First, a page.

Now the exhibition is flying over to the Museum of Craft and Folk Art in San Francisco (MOCFA). I’m really interested to see how it’s received there. I like the idea of folksonomy, where meta-data classification is defined by ‘folk’ rather than curators. The Internet has enabled folk and amateur communities to network across distance. Folk culture represents a community of interest defined by its users. The principle of openness and interactivity on the net and the question of how to sort and filter data has led to new social forms of taxonomy sometimes called ‘folksonomy’. Social tagging values the ‘amateur’ perspective, not as unprofessional, but as rooted in everyday experience. Critical Art Ensemble (2005) also values the role of the amateur as a radical interventionist, respecting the relationship between amateur and expert.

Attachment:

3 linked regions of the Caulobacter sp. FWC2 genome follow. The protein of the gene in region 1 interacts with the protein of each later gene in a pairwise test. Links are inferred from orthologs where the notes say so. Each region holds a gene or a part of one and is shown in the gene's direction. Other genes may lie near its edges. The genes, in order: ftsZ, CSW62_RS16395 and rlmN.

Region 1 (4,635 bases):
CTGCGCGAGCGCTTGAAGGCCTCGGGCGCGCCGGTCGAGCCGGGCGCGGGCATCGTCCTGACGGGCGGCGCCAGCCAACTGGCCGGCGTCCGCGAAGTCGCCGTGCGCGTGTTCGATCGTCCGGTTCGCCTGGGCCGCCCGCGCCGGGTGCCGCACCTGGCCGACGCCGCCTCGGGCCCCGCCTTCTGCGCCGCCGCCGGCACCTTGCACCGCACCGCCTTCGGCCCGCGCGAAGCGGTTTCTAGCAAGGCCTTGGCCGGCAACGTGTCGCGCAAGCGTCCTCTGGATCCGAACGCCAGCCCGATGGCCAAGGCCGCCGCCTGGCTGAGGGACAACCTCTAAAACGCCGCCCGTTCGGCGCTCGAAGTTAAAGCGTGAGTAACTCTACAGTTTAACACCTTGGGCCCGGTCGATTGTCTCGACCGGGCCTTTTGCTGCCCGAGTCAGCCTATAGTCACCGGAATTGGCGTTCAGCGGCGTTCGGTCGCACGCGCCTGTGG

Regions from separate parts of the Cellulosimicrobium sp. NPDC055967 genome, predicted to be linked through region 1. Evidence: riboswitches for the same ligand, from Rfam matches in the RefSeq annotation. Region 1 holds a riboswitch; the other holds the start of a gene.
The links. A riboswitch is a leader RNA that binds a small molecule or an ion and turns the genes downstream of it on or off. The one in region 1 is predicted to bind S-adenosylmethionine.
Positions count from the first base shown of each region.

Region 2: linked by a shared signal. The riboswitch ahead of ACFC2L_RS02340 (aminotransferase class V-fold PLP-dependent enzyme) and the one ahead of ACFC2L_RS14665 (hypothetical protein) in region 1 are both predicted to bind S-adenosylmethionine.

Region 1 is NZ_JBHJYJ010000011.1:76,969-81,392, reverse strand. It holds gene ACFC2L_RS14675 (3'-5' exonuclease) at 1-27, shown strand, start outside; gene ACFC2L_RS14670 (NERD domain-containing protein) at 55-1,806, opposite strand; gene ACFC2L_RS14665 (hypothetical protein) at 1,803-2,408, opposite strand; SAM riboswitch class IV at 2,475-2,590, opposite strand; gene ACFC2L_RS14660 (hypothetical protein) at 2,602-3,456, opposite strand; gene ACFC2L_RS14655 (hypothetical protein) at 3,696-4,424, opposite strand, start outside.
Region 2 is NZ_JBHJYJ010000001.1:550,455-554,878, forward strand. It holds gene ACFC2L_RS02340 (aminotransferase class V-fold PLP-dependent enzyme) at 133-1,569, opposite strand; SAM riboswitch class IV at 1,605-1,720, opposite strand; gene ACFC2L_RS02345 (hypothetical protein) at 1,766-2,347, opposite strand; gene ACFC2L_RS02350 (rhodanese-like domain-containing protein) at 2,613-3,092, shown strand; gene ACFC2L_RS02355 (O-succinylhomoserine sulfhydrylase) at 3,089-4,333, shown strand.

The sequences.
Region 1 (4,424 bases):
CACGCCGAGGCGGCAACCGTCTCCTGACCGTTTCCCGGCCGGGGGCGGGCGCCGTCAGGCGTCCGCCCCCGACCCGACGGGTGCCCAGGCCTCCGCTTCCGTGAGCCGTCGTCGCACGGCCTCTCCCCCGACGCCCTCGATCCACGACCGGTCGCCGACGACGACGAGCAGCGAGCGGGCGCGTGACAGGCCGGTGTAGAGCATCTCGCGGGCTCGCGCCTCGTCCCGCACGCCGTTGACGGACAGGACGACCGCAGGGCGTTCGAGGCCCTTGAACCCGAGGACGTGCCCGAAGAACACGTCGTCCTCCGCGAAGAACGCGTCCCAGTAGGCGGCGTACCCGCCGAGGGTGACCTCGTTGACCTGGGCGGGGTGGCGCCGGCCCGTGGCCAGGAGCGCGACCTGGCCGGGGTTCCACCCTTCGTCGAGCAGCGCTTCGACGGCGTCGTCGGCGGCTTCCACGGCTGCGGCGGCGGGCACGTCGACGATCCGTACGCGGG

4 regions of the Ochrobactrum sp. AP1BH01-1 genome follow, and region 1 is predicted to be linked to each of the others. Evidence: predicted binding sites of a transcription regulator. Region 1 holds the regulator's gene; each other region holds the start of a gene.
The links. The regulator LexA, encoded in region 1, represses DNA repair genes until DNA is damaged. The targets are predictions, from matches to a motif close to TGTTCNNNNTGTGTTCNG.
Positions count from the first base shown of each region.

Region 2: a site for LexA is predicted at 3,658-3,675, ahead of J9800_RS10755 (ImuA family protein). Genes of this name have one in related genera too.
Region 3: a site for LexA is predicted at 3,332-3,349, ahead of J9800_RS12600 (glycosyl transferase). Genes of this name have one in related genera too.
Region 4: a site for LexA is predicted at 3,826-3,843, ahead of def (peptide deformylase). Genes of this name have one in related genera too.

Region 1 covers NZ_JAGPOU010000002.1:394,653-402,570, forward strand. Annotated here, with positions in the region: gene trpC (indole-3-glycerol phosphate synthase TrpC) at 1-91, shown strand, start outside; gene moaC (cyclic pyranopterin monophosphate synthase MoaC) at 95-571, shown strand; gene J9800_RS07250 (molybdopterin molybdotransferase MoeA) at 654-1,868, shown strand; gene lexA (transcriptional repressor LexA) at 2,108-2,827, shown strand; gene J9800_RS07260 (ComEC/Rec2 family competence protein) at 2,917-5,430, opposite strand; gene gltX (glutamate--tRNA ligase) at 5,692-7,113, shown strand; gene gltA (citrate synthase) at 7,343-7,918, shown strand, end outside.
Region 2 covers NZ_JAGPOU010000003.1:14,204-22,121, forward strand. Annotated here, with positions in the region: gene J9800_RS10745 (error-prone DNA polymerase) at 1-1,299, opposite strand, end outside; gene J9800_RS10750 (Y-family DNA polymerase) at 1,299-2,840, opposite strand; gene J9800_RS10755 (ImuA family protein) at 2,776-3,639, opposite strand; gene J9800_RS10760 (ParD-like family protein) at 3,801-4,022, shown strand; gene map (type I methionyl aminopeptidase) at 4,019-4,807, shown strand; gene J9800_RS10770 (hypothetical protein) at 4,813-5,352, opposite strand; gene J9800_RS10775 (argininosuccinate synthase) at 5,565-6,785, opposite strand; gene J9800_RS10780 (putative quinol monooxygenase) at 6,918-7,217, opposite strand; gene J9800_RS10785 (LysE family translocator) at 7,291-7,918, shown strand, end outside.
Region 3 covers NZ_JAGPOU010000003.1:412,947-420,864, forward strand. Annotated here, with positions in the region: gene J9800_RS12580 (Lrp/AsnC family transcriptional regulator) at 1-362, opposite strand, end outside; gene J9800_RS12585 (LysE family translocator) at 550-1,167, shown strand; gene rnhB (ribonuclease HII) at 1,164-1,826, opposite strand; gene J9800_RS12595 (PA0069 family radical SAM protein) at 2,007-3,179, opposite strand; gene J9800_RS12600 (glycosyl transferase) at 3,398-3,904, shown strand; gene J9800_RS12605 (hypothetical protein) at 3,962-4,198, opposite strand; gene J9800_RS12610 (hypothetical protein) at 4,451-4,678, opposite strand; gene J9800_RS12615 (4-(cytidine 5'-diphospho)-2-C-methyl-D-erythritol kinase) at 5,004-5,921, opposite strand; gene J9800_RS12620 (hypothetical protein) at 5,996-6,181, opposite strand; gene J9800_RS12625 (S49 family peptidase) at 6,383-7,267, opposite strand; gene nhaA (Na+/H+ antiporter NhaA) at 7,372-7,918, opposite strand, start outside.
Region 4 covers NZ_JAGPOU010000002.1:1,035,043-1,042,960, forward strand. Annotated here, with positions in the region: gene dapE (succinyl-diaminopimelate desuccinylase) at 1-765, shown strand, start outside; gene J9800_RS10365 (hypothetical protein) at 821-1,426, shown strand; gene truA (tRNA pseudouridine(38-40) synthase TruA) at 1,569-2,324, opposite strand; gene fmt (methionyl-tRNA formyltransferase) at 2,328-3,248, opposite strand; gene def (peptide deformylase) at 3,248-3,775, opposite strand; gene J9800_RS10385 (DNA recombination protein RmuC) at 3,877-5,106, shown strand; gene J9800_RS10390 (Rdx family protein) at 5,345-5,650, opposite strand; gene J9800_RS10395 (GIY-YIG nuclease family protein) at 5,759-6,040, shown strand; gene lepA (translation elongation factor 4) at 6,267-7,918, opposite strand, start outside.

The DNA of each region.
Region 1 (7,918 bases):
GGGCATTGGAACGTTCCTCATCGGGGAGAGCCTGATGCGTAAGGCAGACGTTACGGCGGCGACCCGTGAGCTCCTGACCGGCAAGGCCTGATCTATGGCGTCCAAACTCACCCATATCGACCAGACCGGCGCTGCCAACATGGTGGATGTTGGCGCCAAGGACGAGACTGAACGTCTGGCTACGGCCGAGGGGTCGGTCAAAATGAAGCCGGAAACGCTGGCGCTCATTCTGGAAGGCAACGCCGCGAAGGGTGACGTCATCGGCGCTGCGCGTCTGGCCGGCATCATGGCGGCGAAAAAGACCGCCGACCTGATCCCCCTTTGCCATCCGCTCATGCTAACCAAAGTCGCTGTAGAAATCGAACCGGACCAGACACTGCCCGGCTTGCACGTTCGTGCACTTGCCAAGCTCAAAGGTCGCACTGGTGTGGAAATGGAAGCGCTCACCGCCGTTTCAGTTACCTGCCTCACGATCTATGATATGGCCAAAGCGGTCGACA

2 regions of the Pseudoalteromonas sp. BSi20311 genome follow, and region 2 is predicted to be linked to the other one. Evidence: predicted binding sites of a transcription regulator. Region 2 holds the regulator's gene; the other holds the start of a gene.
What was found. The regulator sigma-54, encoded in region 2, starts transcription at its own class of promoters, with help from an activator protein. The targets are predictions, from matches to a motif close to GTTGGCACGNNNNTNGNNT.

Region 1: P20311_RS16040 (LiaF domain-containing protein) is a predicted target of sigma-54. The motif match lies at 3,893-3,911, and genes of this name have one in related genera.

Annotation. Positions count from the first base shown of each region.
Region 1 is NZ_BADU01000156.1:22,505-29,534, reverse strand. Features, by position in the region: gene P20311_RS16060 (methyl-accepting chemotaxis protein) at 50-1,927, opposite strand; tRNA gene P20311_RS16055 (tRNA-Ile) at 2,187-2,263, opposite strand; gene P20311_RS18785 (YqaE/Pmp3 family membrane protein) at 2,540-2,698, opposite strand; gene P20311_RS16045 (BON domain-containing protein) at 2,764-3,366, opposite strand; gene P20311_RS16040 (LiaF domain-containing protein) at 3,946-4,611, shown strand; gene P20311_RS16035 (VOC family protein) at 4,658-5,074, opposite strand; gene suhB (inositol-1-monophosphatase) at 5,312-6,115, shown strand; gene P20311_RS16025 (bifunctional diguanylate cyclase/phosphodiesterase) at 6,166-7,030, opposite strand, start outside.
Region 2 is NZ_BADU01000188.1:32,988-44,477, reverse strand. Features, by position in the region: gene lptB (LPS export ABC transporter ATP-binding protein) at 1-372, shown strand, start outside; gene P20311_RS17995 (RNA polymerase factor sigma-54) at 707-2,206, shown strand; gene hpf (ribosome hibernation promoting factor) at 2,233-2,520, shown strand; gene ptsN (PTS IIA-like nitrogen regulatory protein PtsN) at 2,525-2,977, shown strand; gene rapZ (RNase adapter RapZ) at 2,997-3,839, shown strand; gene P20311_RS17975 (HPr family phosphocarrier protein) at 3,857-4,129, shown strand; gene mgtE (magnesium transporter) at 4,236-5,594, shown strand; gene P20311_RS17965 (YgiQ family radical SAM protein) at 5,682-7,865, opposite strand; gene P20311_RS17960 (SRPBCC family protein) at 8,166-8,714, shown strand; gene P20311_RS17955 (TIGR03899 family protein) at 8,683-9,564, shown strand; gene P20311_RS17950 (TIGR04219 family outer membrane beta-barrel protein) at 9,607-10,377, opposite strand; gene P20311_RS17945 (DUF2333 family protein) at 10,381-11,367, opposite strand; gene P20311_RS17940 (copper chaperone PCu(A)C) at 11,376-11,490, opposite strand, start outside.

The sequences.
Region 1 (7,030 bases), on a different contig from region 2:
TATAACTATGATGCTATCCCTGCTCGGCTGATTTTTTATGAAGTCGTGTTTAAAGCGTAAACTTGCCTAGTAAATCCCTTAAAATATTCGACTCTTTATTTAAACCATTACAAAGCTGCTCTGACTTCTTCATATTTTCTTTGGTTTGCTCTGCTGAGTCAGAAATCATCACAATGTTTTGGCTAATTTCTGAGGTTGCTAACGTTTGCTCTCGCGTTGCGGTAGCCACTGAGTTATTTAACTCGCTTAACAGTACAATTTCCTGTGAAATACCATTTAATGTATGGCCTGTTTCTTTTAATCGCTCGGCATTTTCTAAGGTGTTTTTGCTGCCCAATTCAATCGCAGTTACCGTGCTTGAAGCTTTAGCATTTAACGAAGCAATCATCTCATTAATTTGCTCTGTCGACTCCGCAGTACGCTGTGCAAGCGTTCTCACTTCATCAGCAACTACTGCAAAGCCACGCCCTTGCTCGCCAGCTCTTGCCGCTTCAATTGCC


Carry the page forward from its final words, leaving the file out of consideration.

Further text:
(At MOCFA artist Michele Pred will be giving a talk about her work using 2D barcodes, and Action Weaver Travis Meinolf will be weaving a network cable for the window.)
When working with these different organizations, have you found that the audience for Open Source Embroidery has shifted as well?
The OSE workshops are aimed at people with craft of programming and / or HTML skills to come together and explore the ethics and principles of their practice. They are invited and encouraged to make new pieces of code, scripts, knitting, patchwork, weaving, informed by our conversations. In most situations, there isn’t much concern for what is ‘Art’ or not. People who knit or code get involved fairly quickly. People who aren’t involved in either activity are often a bit confused, and it takes awhile to unpack the ideas involved in the production process. But like any art form, the work requires time and thought, and some contextual knowledge, to engage with the whole experience of viewing.
You discuss the possibility of "open source curating" on your blog. I am wondering if you can elaborate, for our readers, how you understand “open source curating” and if your experience with Open Source Embroidery has lead you to consider new curatorial models that might fall under this category.